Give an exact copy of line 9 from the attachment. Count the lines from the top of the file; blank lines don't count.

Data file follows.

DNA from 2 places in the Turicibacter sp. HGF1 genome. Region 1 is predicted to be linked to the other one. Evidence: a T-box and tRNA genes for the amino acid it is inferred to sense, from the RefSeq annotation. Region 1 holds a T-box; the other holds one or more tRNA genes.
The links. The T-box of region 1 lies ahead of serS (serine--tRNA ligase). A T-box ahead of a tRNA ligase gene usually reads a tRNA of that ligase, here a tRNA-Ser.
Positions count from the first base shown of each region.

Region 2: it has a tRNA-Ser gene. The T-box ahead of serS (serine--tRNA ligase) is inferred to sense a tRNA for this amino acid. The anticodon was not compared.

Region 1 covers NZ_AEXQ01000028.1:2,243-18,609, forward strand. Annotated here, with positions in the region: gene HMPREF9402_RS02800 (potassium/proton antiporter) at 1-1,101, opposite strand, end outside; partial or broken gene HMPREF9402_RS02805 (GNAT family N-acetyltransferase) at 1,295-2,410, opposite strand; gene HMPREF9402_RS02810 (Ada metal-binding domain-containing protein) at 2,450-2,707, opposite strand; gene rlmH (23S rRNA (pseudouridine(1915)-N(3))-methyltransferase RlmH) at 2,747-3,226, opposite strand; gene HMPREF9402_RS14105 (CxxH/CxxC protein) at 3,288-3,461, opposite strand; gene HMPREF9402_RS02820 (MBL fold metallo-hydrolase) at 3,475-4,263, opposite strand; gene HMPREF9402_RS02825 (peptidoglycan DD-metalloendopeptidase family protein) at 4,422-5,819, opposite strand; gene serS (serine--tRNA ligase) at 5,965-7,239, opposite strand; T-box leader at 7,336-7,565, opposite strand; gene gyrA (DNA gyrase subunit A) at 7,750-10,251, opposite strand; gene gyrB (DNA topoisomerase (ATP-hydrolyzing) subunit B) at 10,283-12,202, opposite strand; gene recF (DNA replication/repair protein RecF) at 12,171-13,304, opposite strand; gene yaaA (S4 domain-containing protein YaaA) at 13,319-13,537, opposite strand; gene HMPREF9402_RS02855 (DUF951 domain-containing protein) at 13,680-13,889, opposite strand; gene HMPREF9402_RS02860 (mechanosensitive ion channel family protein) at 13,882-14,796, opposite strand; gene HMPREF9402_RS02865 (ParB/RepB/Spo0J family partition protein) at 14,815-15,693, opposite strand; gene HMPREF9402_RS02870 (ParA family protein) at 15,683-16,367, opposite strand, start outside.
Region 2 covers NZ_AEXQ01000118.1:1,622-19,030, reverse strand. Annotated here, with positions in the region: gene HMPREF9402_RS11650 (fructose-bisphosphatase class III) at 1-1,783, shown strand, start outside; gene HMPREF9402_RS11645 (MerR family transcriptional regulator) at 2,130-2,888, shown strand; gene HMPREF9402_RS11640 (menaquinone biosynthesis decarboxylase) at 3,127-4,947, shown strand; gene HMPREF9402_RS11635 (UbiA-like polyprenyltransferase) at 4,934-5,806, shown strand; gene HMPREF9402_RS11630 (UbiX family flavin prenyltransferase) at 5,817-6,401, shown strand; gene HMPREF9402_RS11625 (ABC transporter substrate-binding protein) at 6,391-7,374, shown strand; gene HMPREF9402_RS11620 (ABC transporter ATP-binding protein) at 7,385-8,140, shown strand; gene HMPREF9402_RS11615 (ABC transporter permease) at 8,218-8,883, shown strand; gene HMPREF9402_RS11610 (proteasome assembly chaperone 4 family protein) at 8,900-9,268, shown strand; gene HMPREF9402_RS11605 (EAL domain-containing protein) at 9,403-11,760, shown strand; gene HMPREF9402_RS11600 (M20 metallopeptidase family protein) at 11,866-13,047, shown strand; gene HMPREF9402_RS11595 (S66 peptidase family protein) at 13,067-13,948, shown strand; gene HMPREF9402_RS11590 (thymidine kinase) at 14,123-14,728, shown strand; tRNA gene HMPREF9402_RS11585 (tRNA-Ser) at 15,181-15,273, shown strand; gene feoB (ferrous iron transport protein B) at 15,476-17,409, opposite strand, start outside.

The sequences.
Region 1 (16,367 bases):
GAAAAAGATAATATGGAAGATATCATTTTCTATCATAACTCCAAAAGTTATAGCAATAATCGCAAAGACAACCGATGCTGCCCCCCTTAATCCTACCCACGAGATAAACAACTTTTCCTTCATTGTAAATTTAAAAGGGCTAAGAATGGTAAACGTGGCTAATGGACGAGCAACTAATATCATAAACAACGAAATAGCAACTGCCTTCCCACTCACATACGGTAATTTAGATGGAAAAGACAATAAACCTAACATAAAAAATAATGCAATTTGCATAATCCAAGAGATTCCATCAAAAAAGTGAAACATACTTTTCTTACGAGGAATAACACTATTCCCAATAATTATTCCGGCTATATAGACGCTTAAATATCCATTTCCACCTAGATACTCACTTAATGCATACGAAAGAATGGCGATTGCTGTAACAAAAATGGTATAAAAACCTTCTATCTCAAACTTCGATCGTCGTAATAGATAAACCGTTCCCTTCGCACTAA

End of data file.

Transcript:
GAAAAAGATAATATGGAAGATATCATTTTCTATCATAACTCCAAAAGTTATAGCAATAATCGCAAAGACAACCGATGCTGCCCCCCTTAATCCTACCCACGAGATAAACAACTTTTCCTTCATTGTAAATTTAAAAGGGCTAAGAATGGTAAACGTGGCTAATGGACGAGCAACTAATATCATAAACAACGAAATAGCAACTGCCTTCCCACTCACATACGGTAATTTAGATGGAAAAGACAATAAACCTAACATAAAAAATAATGCAATTTGCATAATCCAAGAGATTCCATCAAAAAAGTGAAACATACTTTTCTTACGAGGAATAACACTATTCCCAATAATTATTCCGGCTATATAGACGCTTAAATATCCATTTCCACCTAGATACTCACTTAATGCATACGAAAGAATGGCGATTGCTGTAACAAAAATGGTATAAAAACCTTCTATCTCAAACTTCGATCGTCGTAATAGATAAACCGTTCCCTTCGCACTAA